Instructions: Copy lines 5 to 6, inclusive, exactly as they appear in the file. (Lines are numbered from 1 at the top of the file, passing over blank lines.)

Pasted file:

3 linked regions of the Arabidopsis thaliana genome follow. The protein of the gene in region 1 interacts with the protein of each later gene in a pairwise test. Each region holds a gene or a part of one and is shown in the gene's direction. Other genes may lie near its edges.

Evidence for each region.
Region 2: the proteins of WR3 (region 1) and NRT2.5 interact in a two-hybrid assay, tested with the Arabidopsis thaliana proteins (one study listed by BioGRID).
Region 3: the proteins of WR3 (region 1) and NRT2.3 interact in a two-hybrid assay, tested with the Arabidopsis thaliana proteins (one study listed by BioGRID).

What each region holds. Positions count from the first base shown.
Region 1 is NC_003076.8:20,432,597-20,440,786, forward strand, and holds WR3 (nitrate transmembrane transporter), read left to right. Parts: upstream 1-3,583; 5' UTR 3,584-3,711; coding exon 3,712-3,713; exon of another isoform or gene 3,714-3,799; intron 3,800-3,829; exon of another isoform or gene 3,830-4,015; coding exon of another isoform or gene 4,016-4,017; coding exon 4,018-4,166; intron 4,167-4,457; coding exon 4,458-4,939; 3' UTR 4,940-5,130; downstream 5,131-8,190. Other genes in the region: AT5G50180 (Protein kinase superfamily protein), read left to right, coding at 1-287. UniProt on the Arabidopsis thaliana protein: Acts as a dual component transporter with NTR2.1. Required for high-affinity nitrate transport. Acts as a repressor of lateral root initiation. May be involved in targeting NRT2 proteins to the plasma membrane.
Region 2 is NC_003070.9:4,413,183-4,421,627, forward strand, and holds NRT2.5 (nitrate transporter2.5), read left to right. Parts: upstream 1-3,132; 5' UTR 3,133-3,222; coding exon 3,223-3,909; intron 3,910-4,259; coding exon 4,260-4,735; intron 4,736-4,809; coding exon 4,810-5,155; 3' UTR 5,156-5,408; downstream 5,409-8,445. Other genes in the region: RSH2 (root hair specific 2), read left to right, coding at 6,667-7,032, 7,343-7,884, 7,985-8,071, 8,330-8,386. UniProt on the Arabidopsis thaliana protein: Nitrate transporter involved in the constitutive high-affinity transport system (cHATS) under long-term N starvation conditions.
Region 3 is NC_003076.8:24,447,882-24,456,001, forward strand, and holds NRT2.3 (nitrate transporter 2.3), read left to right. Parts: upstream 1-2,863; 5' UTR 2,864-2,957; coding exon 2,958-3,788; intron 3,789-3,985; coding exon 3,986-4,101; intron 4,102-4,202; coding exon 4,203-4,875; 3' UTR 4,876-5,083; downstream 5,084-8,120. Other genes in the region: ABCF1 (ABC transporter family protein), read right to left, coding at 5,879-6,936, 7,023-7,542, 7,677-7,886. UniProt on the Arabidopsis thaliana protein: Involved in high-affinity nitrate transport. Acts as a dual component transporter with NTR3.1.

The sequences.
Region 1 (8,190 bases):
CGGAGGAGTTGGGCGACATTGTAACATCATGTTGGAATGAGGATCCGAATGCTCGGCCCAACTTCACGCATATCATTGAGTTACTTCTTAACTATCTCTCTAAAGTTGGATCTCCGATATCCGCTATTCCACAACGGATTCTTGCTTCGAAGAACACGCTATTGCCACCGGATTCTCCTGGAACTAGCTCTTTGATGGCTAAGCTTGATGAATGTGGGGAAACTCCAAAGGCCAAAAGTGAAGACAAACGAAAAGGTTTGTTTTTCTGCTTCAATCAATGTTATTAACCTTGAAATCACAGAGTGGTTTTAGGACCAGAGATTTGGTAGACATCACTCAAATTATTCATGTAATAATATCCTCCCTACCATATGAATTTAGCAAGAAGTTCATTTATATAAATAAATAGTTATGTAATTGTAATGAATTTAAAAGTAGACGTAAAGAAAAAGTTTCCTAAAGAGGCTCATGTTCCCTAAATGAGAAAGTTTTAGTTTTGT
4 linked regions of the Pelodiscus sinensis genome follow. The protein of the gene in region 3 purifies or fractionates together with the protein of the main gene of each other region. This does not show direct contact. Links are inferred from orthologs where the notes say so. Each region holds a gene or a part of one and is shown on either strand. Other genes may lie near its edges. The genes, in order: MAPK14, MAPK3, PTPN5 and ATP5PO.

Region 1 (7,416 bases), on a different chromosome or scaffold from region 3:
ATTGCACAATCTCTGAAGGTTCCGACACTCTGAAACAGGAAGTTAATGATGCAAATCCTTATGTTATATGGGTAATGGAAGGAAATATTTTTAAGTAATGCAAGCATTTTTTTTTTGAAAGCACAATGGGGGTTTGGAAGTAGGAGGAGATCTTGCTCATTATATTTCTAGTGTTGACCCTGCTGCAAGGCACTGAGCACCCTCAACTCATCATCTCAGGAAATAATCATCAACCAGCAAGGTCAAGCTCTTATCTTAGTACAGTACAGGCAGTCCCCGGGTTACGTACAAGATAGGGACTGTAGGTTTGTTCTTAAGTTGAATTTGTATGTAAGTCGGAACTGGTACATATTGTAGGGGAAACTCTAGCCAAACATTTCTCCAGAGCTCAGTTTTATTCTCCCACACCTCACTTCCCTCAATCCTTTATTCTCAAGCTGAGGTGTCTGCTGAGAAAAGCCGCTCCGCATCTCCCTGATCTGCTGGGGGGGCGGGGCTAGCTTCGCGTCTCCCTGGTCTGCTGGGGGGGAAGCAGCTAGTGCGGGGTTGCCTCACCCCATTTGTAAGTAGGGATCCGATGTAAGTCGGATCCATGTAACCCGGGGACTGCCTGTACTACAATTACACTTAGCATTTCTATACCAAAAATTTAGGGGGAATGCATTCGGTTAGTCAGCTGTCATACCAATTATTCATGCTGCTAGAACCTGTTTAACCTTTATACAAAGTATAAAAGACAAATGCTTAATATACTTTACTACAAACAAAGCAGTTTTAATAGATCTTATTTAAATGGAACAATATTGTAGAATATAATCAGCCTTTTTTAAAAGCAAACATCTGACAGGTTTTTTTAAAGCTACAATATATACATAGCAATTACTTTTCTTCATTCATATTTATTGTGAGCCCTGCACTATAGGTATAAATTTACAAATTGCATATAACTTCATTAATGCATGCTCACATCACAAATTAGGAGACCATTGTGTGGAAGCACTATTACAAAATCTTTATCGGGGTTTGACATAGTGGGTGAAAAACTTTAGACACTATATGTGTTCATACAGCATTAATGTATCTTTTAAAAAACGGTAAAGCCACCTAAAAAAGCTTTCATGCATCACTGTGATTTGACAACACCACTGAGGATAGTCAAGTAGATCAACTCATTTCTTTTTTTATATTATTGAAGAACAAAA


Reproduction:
What each region holds. Positions count from the first base shown.
Region 1 is NC_003076.8:20,432,597-20,440,786, forward strand, and holds WR3 (nitrate transmembrane transporter), read left to right. Parts: upstream 1-3,583; 5' UTR 3,584-3,711; coding exon 3,712-3,713; exon of another isoform or gene 3,714-3,799; intron 3,800-3,829; exon of another isoform or gene 3,830-4,015; coding exon of another isoform or gene 4,016-4,017; coding exon 4,018-4,166; intron 4,167-4,457; coding exon 4,458-4,939; 3' UTR 4,940-5,130; downstream 5,131-8,190. Other genes in the region: AT5G50180 (Protein kinase superfamily protein), read left to right, coding at 1-287. UniProt on the Arabidopsis thaliana protein: Acts as a dual component transporter with NTR2.1. Required for high-affinity nitrate transport. Acts as a repressor of lateral root initiation. May be involved in targeting NRT2 proteins to the plasma membrane.